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Review: Last Christmas

Paul Feig's film plays on the success of earlier British rom coms and attempts to revamp the genre for the so-called 'Brexit age'

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Image Credit: Universal Pictures

3/10
Directed by: Paul Feig
Starring: Madison Ingoldsby, Emma Thompson, Boris Isakovic
Running time: 1hr 43min

Paul Feig’s Last Christmas tells the tale of Kate (Emilia Clarke), a messy, down-on-her-luck 20-something with a secret and a passion for singing. We follow her as she clumsily navigates her life; between her day job as an elf at a year-round Christmas shop, interactions with her quirky, dysfunctional family, various audition attempts and night-time encounters with a handsome stranger called Tom (Henry Golding), also burdened with a secret. One would expect great things from the team that this film garnered. Feig’s previous works include the successful comedies Bridesmaids and Spy. Emma Thompson and husband Greg Wise contribute the story, whilst popular actors Clarke and Golding were the stars of such romance films as Me Before You and Crazy Rich Asians. With the assistance of George Michael’s schmaltzy Christmas hit as a leitmotif, Last Christmas plays on the success of earlier British rom-coms such as Love Actually, and attempts to revamp the genre for the so-called “Brexit age”.

To explain this further, I shall allude to plot details without giving away the storyline. The key plot twist that dominates the last chapter of the film is, unfortunately, easily anticipated. It could have been a great use of the titular song, but instead its sudden inclusion renders earlier scenes null and bizarre. The film’s heart is in the right place, as Kate journeys along a path to self-actualization and festive goodwill – yet the plot is thinly delivered. It is notable that the ending does not conform to romantic stereotypes. However, the execution of this is conducted with as little grace as Kate supposedly conducts her own life. This all contributes to an effect – an aftertaste – that is far less the centrepiece of any Christmas dinner, but much more the last, unwanted sprout, sodden with too much boiling.

Furthermore, the film’s characterisations somehow manage to feel as out of place as the kitschy all-year Christmas shop. The poor and unchallenged use of stereotypes in the film contributes to its lack of charm. Kate is revealed to have Yugoslavian origins; her full name is Katarina, and having her repeatedly insist that “It’s Kate, not Katarina” is one of the film’s fallbacks – a metaphor for her lack of belonging, and a trope that very quickly becomes tired. Kate is a cartoon, a caricature of the broken woman – a kind of Nightmare Before Christmas-Fleabag who transitions from overly-dramatic, self-absorbed drifter to the very embodiment of the so-called “spirit of giving”. Her mockery of Tom’s voluntary role at a soup kitchen for the homeless (“well aren’t you the saint!”) foreshadows all-too-obviously her own transition to keen helper at that institution.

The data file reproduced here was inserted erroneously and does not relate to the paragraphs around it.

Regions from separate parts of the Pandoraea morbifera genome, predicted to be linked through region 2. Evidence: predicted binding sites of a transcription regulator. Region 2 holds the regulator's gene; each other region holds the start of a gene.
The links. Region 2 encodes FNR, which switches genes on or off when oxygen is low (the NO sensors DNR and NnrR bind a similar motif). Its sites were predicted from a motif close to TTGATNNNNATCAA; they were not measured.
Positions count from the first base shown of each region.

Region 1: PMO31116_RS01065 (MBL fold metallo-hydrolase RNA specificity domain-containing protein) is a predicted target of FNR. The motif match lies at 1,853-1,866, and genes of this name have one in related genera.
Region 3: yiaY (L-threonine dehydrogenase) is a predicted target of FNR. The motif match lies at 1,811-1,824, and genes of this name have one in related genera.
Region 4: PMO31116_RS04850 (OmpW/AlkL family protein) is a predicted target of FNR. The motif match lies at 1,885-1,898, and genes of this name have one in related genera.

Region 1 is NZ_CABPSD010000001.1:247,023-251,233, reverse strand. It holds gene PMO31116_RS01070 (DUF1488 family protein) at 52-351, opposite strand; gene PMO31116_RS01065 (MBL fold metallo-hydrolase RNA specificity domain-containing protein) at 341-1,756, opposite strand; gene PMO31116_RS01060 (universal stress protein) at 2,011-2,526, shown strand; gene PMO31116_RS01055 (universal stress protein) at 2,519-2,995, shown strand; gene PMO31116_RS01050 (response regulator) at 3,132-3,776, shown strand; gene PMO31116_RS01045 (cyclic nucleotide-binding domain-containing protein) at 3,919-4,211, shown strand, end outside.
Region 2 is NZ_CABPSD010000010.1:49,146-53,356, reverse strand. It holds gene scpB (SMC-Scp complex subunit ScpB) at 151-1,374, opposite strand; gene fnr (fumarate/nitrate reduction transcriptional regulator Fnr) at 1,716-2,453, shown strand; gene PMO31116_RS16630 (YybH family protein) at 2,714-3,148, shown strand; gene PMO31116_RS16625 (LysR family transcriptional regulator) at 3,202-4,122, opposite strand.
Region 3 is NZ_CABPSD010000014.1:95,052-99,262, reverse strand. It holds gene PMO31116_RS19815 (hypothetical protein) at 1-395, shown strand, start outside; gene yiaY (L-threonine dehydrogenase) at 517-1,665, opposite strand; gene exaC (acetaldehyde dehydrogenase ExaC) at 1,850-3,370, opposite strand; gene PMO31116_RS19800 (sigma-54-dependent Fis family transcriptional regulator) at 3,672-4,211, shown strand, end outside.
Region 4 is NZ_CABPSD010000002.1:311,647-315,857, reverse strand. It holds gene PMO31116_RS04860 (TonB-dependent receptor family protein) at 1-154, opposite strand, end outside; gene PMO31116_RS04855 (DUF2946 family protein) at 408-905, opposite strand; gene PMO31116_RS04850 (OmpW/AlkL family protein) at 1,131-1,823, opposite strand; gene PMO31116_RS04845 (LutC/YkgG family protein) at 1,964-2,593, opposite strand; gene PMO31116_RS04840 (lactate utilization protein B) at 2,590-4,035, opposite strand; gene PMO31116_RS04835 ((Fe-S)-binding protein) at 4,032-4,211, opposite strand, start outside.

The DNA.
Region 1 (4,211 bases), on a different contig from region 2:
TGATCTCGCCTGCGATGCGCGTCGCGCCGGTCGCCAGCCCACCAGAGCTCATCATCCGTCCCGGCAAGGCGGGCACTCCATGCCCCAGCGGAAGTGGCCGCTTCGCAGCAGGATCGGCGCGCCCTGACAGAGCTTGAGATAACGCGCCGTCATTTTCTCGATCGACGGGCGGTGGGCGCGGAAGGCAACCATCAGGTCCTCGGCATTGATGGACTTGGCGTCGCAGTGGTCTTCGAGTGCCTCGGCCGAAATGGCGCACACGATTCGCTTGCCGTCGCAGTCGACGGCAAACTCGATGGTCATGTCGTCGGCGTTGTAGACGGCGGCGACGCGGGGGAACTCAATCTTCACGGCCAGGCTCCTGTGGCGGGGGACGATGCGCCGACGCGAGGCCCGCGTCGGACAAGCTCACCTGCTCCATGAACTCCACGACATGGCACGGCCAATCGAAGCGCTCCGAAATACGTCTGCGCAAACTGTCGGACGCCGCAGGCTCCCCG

Other characters in Kate’s life contribute to the confusion. She has a supposedly complex and troubling relationship with her mother Petra (Emma Thompson) – based on a suspicion that she “enjoyed” the period when her daughter was seriously ill. Despite the dynamic that this sets up, from the moment that their relationship is properly introduced it is mostly played for laughs. Her father Ivan (Boris Isakovic) clearly suffers from depression – addressed in one scene and not mentioned again – whilst sister Marta’s (Lydia Leonard) closeted relationship with her girlfriend, known about only by Kate, possesses no complexity. The sister’s storyline has promise, yet merely becomes a device used to escalate tensions between Kate and her family (and, at the film’s denouement, resolve them). The use of a non-heterosexual relationship in the film is, sadly, very much the shoehorning of a cinematic stereotype. Kate’s family background ultimately fails to enhance the plot and her character – instead, coming across as a cheap way of grounding Kate in an unstable life that gives her character an absent sense of being stranded. The ultimate issue is that the film tries to focus both on Kate and her issues primarily, and also paint a family background that is riddled with its own difficulties. Within the time constraints of a feature film, Thompson, Wise and Feig don’t quite manage to pull it off.

The film also suffers from terribly clunky writing. Awkward one-liners and bad jokes are, unfortunately, prevalent throughout. In one particularly crass scene Kate’s boss, “Santa”, utters the stinker “I nickname her “Lazy” the elf, but it should be “crushing disappointment””. Such remarks, even in the glittery, saccharine land of Christmas rom-coms, are unforgivable. The film falls equally short in its use of the music of George Michael. Instead of providing a clear musical impetus for the film, the only thing that is clear is that Kate is an adoring fan of Michael, a fact which contributes to the egotism of a film that otherwise has very little to do with Michael’s musical canon.

Last Christmas glitters with all the tenacity of a tinselled tree, but without any of the charm. The experience of watching this film suggests to me that perhaps, the Christmas romcom has had its time. Then again, maybe I am too cynical – I can imagine the film being enjoyable under the influence of a few glasses of festive tipple. Whichever it is, watching Last Christmas felt like eating Christmas dinner – but in February or August.

Editor's note: this film was screened at City Screen York.

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